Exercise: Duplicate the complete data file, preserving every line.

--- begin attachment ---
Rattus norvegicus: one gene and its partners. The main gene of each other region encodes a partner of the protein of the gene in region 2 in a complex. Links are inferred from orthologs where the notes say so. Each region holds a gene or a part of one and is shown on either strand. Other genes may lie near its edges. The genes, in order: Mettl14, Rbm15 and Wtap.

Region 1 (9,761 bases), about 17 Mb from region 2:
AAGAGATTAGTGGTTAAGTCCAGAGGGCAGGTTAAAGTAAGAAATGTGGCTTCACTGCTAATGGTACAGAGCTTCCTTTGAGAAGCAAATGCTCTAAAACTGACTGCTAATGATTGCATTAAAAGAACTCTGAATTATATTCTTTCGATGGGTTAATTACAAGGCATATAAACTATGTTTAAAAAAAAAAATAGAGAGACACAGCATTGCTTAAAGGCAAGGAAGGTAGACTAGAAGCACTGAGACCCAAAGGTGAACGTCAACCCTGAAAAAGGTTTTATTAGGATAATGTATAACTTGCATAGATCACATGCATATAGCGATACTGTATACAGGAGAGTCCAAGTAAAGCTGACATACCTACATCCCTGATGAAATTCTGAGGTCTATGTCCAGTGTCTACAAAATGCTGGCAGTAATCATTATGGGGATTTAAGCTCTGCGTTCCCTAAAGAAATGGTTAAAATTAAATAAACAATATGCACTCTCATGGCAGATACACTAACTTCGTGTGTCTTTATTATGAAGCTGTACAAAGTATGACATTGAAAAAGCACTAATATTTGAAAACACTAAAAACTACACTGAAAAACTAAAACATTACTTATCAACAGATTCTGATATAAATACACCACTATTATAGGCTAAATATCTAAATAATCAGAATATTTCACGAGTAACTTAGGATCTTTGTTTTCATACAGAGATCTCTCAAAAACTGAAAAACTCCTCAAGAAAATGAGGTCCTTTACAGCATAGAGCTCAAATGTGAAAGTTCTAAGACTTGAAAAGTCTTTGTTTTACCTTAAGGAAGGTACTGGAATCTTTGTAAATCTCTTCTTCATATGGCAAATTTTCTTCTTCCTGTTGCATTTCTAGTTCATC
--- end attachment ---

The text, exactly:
Rattus norvegicus: one gene and its partners. The main gene of each other region encodes a partner of the protein of the gene in region 2 in a complex. Links are inferred from orthologs where the notes say so. Each region holds a gene or a part of one and is shown on either strand. Other genes may lie near its edges. The genes, in order: Mettl14, Rbm15 and Wtap.

Region 1 (9,761 bases), about 17 Mb from region 2:
AAGAGATTAGTGGTTAAGTCCAGAGGGCAGGTTAAAGTAAGAAATGTGGCTTCACTGCTAATGGTACAGAGCTTCCTTTGAGAAGCAAATGCTCTAAAACTGACTGCTAATGATTGCATTAAAAGAACTCTGAATTATATTCTTTCGATGGGTTAATTACAAGGCATATAAACTATGTTTAAAAAAAAAAATAGAGAGACACAGCATTGCTTAAAGGCAAGGAAGGTAGACTAGAAGCACTGAGACCCAAAGGTGAACGTCAACCCTGAAAAAGGTTTTATTAGGATAATGTATAACTTGCATAGATCACATGCATATAGCGATACTGTATACAGGAGAGTCCAAGTAAAGCTGACATACCTACATCCCTGATGAAATTCTGAGGTCTATGTCCAGTGTCTACAAAATGCTGGCAGTAATCATTATGGGGATTTAAGCTCTGCGTTCCCTAAAGAAATGGTTAAAATTAAATAAACAATATGCACTCTCATGGCAGATACACTAACTTCGTGTGTCTTTATTATGAAGCTGTACAAAGTATGACATTGAAAAAGCACTAATATTTGAAAACACTAAAAACTACACTGAAAAACTAAAACATTACTTATCAACAGATTCTGATATAAATACACCACTATTATAGGCTAAATATCTAAATAATCAGAATATTTCACGAGTAACTTAGGATCTTTGTTTTCATACAGAGATCTCTCAAAAACTGAAAAACTCCTCAAGAAAATGAGGTCCTTTACAGCATAGAGCTCAAATGTGAAAGTTCTAAGACTTGAAAAGTCTTTGTTTTACCTTAAGGAAGGTACTGGAATCTTTGTAAATCTCTTCTTCATATGGCAAATTTTCTTCTTCCTGTTGCATTTCTAGTTCATC